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Thread: When you learn something important

  1. #51
    Registered User Ivan Kelsall's Avatar
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    Default Re: When you learn something important

    From JeffD - "Keep the mandolin leaning a little forward of vertical.". A fellow UK Cafe member up in Scotland bought a Tonegard a couple of years back & he e-mailed me on how good it was in helping him hear what he was playing. Understanding the basic principle of the item,i did exactly as JeffD posted,& yes,it worked,i heard 'more' of what i was playing - however,i do play with my mandolin at 45 degrees to my chest for exactly the same reason (i think ?) & with the same results - i hear more. It doesn't make chords easier to reach though.

    As i mostly play sitting down & need to lean backward to reduce my back pain,leaning the mandolin forward on it's edge isn't an option - it's far easier holding the mandolin as i do.
    Ivan
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  2. #52
    MandolaViola bratsche's Avatar
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    Default Re: When you learn something important

    I find it easier to play without looking at the fingerboard than looking at it. The frets are actually a distraction to me. On the other hand (pun intended), looking at my picking hand sometimes helps me pick more cleanly, especially on intricate passages. But the way to throw myself off is to look at my left hand. I find it more reliable 95% of the time to just rely on spacial and tactile perception.

    bratsche
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  4. #53
    Registered User Perry's Avatar
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    Default Re: When you learn something important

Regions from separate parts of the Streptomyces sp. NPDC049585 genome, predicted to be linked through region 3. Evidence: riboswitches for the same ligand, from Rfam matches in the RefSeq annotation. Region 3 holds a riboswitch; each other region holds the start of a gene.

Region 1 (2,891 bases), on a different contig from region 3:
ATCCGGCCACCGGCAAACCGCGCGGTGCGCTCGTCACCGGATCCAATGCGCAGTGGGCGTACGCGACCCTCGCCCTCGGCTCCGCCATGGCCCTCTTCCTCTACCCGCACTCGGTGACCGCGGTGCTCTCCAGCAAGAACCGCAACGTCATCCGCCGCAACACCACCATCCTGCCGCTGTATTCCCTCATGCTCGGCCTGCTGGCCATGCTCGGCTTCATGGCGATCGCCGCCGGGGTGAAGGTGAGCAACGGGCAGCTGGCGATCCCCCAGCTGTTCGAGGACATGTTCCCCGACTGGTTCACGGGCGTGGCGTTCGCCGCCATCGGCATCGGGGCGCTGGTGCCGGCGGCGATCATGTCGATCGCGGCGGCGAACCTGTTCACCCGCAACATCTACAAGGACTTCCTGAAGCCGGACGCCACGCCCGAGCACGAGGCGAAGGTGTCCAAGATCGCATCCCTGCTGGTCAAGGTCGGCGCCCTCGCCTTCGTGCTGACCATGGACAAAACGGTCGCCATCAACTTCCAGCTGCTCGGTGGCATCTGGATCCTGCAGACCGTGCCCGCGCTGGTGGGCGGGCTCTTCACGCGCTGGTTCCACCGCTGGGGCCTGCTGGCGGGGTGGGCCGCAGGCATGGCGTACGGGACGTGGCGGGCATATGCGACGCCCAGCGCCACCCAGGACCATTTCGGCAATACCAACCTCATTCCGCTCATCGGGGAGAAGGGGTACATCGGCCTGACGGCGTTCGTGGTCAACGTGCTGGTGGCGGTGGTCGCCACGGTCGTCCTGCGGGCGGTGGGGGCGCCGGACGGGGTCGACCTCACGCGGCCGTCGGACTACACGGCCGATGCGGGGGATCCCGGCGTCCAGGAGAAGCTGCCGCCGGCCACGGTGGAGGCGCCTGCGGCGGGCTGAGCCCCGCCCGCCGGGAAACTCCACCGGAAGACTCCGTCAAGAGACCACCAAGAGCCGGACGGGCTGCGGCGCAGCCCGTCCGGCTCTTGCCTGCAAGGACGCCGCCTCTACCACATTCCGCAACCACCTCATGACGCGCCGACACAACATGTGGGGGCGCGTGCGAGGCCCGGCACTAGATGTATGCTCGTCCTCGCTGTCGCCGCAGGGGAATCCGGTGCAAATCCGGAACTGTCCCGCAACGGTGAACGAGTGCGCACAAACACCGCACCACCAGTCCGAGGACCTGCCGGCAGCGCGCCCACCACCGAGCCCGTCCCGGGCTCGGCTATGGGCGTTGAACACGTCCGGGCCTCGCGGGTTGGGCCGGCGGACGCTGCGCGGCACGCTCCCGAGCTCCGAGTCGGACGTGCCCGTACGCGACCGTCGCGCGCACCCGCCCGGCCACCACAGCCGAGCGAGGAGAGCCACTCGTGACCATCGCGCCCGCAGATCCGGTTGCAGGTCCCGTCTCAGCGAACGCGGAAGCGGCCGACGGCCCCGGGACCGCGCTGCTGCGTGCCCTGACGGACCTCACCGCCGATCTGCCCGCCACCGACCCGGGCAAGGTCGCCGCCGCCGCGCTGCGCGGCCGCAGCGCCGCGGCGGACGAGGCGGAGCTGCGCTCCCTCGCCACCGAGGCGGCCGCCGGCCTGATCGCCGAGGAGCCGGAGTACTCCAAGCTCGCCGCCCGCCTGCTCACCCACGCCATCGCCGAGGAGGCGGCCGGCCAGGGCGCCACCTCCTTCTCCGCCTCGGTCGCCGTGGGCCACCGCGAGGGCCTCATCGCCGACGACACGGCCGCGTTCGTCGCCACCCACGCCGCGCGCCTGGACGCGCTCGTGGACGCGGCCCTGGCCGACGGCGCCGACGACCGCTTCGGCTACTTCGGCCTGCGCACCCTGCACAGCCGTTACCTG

well this has been 5 minutes I will never get back

  5. #54
    Registered User Tom Haywood's Avatar
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    Default Re: When you learn something important

    Reading this thread led to a deep insight into my own lack of advancement. For the past three months, I have not played a mandolin, not eaten pizza, and not drank a beer. That problem was addressed last night, and my playing has improved dramatically!
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  7. #55

    Default Re: When you learn something important

    Quote Originally Posted by Tom Haywood View Post
    Reading this thread led to a deep insight into my own lack of advancement. For the past three months, I have not played a mandolin, not eaten pizza, and not drank a beer. That problem was addressed last night, and my playing has improved dramatically!
    Your colleagues in this forum are always here to help
    Play it like you mean it.

  8. #56
    but that's just me Bertram Henze's Avatar
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    Default Re: When you learn something important

    Quote Originally Posted by bratsche View Post
    ...But the way to throw myself off is to look at my left hand.
    Have you tried to look at your left hand in a mirror?
    the world is better off without bad ideas, good ideas are better off without the world

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  10. #57
    Mandolin user MontanaMatt's Avatar
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    Default Re: When you learn something important

    Quote Originally Posted by dadsaster View Post
    I play in the dark sometimes. It's an informative exercise. I just haven't been able to get the fretting accuracy I need to play cleanly without looking. I find slides particularly disorenting.
    I learned the mando after I was an accomplished fiddle player...and I instinctively knew that I needed to work the finger board without looking. I spent lots of hours playing exercises without looking. Now, 20 yrs later, I can play for hours without a glance...but when I step outside my comfort zone and go up the neck,the side dots are all I need to see, just for a glimpse, to get the shift. If I look too long it messes with my coordination and timing. It creeps me out to see my fingers flying on fast pieces.
    2007 Weber Custom Elite "old wood"
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  11. #58
    but that's just me Bertram Henze's Avatar
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    Default Re: When you learn something important

    Quote Originally Posted by MontanaMatt View Post
    It creeps me out to see my fingers flying on fast pieces.
    Visual perception is much slower than aural or tactile. Temporally distorted feedback of what we do can cause funny things. There was a time when looking at my fingers could cause sudden fits of seasickness, but I somehow have learned not to follow every move.
    the world is better off without bad ideas, good ideas are better off without the world

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  13. #59
    MandolaViola bratsche's Avatar